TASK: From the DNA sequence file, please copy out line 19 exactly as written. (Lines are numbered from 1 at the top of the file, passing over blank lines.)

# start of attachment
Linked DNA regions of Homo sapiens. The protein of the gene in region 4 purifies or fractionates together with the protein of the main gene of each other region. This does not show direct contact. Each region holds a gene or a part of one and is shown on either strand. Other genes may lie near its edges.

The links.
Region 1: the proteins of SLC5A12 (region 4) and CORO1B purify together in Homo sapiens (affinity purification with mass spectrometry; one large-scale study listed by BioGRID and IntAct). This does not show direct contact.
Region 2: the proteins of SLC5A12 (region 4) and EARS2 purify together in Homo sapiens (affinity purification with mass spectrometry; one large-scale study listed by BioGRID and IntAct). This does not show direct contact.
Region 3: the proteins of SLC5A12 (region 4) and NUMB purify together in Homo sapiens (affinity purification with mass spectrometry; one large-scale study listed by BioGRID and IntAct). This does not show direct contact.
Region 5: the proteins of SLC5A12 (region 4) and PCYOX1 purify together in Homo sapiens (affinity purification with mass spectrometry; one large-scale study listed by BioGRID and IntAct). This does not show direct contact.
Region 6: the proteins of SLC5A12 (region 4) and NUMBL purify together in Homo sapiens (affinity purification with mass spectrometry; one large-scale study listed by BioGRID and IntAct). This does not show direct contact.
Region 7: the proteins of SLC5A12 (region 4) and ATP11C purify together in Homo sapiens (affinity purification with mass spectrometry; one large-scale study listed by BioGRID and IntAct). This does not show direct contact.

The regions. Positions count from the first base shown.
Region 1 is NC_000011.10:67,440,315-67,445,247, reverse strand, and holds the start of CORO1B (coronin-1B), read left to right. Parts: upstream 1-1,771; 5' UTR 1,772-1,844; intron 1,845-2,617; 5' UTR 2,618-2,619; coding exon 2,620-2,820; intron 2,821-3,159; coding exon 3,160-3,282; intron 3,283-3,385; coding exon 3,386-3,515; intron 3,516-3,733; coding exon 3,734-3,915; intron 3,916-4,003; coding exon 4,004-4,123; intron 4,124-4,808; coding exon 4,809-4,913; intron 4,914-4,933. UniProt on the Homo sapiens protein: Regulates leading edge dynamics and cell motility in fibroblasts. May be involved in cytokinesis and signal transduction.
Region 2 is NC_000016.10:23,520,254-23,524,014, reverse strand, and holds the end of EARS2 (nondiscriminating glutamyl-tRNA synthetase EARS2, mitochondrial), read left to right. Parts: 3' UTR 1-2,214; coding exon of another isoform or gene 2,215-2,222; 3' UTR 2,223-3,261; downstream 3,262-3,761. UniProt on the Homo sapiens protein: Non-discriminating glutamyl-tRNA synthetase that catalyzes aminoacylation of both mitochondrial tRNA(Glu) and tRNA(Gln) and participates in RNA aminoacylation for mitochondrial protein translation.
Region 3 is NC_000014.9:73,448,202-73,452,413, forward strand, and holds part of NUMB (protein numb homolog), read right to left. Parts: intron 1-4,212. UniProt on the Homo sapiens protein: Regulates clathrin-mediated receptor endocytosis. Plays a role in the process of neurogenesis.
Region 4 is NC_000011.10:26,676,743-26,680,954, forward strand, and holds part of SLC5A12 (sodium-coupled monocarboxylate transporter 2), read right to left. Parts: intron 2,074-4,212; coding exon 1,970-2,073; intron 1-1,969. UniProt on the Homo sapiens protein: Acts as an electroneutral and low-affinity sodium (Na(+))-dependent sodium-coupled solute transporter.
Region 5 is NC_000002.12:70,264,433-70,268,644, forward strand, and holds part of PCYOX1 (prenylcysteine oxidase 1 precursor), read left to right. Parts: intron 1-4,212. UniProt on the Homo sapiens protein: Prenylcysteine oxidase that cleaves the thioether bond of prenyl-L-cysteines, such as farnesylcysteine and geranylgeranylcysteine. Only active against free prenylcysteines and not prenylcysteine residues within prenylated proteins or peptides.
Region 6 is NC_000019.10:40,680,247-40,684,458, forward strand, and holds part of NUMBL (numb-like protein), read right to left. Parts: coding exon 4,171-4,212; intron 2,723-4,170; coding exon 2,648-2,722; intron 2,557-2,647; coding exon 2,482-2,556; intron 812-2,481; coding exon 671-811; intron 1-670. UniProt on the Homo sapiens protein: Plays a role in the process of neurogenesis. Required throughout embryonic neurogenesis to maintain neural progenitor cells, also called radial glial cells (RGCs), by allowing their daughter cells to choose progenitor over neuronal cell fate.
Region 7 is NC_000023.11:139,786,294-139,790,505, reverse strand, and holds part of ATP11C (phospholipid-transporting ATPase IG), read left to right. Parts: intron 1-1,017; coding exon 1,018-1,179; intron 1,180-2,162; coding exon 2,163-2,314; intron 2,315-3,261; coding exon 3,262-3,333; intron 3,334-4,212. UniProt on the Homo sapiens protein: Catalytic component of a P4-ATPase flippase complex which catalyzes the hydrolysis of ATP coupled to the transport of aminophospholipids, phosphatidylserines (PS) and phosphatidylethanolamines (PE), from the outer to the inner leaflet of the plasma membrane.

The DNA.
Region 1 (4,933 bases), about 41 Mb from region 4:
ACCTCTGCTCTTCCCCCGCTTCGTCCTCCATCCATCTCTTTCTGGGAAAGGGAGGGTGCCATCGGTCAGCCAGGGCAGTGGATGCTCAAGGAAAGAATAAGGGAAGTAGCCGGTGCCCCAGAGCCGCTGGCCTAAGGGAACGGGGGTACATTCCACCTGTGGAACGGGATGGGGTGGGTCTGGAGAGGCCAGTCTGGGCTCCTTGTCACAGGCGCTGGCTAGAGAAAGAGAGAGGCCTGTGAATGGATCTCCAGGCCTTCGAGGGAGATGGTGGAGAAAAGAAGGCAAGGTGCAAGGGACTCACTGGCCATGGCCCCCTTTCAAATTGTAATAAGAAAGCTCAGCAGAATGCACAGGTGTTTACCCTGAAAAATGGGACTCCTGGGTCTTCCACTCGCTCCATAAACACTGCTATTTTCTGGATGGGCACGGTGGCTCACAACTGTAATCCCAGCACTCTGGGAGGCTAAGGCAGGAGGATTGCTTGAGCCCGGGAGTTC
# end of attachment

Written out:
ACCTCTGCTCTTCCCCCGCTTCGTCCTCCATCCATCTCTTTCTGGGAAAGGGAGGGTGCCATCGGTCAGCCAGGGCAGTGGATGCTCAAGGAAAGAATAAGGGAAGTAGCCGGTGCCCCAGAGCCGCTGGCCTAAGGGAACGGGGGTACATTCCACCTGTGGAACGGGATGGGGTGGGTCTGGAGAGGCCAGTCTGGGCTCCTTGTCACAGGCGCTGGCTAGAGAAAGAGAGAGGCCTGTGAATGGATCTCCAGGCCTTCGAGGGAGATGGTGGAGAAAAGAAGGCAAGGTGCAAGGGACTCACTGGCCATGGCCCCCTTTCAAATTGTAATAAGAAAGCTCAGCAGAATGCACAGGTGTTTACCCTGAAAAATGGGACTCCTGGGTCTTCCACTCGCTCCATAAACACTGCTATTTTCTGGATGGGCACGGTGGCTCACAACTGTAATCCCAGCACTCTGGGAGGCTAAGGCAGGAGGATTGCTTGAGCCCGGGAGTTC